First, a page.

The M1877 was designed by one of the inventors of the Colt single action army (M1873), William Mason, as Colt's first attempt at manufacturing a double-action revolver. It was the first successful US-made double-action cartridge revolver, and was offered from the factory in two basic finishes: nickel-plated or a blued with a case-coloured frame. The revolver was available in barrel lengths from 2.5 to 7.5 in (64 to 191 mm) and was available with or without the ejector rod and housing. The shorter barrel versions without the ejector rod were marketed as "shopkeeper's specials" for use as a concealable pocket pistol.
Neither "Lightning" nor "Thunderer" were Colt designations, nor used by the factory in any reference materials. Both terms were coined by Benjamin Kittredge, one of Colt's major distributors. Kittredge was responsible for the terms "Peacemaker" for the Single Action Army, "Omnipotent" for the Colt Model 1878 double-action (often known as the "Frontier" model), and nicknames for the various chambering's of the New Line models.
The M1877's early double-action mechanism proved to be both intricate and delicate, thus it was vulnerable to failure of self cocking. The design had a reputation for failure and earned the nickname "the gunsmith's favourite". Because of the intricate design and difficulty of repair, gunsmiths to this day dislike working on them. it has been referred to it as "the worst double-action trigger mechanism ever made". Typically, the trigger spring would fail and this would reduce the revolver to single-action fire only. Outwardly, the Model 1877 shows a striking resemblance to the Colt Single Action Army revolver, however, it is scaled down slightly and much thinner in dimension. The bird's head grips were of checkered rosewood on the early guns and hard rubber on the majority of later-production guns.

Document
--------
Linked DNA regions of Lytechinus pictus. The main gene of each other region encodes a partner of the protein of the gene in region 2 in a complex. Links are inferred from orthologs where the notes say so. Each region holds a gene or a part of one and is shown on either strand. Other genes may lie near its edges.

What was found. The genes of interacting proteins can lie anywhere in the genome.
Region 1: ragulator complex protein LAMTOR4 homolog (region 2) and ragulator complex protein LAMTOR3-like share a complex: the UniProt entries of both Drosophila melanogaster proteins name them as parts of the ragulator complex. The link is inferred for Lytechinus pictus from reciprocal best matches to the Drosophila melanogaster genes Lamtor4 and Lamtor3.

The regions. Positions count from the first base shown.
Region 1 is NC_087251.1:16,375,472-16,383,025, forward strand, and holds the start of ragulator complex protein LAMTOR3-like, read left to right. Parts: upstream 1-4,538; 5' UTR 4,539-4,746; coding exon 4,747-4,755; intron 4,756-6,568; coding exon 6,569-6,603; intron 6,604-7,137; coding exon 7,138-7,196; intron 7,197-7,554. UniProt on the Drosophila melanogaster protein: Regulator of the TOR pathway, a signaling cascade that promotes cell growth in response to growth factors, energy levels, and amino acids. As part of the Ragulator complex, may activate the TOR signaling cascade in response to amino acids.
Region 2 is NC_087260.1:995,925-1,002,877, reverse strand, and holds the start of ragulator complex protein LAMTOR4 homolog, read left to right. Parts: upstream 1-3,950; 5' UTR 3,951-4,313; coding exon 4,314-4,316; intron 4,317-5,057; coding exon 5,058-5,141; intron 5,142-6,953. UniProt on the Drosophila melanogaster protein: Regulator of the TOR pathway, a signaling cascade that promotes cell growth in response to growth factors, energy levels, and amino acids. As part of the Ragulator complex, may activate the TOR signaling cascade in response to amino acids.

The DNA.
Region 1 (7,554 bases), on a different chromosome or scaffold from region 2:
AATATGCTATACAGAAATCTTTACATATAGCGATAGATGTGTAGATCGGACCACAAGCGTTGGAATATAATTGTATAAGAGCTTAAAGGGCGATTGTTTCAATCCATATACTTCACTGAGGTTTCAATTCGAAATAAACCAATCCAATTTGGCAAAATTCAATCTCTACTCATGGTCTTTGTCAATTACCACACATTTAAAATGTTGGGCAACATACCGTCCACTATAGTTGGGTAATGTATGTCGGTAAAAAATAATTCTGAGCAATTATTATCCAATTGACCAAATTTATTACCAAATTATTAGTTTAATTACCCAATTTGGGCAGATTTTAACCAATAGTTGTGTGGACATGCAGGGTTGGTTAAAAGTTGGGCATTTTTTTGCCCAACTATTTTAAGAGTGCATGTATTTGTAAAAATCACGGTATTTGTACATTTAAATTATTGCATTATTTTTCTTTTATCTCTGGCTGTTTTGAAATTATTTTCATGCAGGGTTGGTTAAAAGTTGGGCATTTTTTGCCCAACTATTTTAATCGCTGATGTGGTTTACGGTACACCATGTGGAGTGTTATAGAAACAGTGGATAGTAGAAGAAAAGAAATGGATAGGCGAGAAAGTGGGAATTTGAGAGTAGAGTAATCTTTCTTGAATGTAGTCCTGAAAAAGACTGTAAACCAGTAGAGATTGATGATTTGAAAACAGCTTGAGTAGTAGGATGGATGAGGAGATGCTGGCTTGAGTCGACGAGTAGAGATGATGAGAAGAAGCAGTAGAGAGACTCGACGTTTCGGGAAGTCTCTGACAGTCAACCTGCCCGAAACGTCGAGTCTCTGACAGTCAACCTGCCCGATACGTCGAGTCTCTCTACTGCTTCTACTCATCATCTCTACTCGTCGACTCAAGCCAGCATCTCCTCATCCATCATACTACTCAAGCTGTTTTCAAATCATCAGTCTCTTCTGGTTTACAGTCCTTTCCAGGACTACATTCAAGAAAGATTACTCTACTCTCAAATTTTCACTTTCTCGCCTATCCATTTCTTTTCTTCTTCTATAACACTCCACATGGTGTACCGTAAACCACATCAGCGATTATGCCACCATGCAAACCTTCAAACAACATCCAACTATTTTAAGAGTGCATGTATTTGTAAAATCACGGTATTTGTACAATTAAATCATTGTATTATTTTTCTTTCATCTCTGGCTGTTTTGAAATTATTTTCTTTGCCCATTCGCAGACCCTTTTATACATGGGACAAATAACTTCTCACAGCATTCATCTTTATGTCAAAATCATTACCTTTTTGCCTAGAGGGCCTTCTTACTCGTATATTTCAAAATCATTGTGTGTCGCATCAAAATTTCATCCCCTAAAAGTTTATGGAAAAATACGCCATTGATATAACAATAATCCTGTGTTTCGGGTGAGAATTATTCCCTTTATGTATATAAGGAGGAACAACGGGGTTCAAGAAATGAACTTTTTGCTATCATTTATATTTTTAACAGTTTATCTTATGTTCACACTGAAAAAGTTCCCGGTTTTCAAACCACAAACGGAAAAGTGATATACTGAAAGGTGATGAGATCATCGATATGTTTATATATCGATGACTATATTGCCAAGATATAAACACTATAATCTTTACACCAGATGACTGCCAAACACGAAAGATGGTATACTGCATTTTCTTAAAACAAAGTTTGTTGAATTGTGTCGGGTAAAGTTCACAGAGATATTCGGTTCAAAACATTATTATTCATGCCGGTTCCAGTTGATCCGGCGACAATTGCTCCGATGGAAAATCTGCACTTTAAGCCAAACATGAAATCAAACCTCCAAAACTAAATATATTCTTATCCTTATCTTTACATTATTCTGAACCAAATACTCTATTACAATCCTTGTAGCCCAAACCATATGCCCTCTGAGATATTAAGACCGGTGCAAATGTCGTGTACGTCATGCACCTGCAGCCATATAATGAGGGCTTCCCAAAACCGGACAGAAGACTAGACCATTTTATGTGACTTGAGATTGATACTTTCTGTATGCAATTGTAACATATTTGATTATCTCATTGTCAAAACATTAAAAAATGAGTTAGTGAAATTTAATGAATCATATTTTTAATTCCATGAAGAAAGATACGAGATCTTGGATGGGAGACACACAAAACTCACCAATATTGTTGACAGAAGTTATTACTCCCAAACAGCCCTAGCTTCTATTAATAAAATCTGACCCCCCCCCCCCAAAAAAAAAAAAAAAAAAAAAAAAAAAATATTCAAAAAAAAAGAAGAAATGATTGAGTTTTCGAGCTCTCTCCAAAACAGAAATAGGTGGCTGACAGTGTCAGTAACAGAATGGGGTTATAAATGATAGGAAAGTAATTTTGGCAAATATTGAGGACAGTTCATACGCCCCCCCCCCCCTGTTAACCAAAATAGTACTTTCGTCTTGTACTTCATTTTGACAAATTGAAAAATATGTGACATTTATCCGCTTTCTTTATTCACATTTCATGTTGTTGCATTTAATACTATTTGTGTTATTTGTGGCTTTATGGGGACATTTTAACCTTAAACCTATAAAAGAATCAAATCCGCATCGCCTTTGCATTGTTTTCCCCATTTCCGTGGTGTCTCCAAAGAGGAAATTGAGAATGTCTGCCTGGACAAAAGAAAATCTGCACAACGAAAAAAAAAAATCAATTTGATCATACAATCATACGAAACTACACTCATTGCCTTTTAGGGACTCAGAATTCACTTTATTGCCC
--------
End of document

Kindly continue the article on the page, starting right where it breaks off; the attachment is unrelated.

The "Lightning" was the favoured personal weapon of famous Manchester (UK) Victorian detective, and then head of CID, Jerome Caminada. Old West outlaw John Wesley Harden frequently used both "Lightning" and "Thunderer" versions, and the "Thunderer" was the preferred weapon of Billy the Kid, even carried by him when he was killed by Pat Garrett in 1881. Doc Holliday was also known to carry a nickel-plated "Thunderer" in his waistband as an accompanying gun to his nickel-plated Colt 1873. Both had ivory or pearl grips.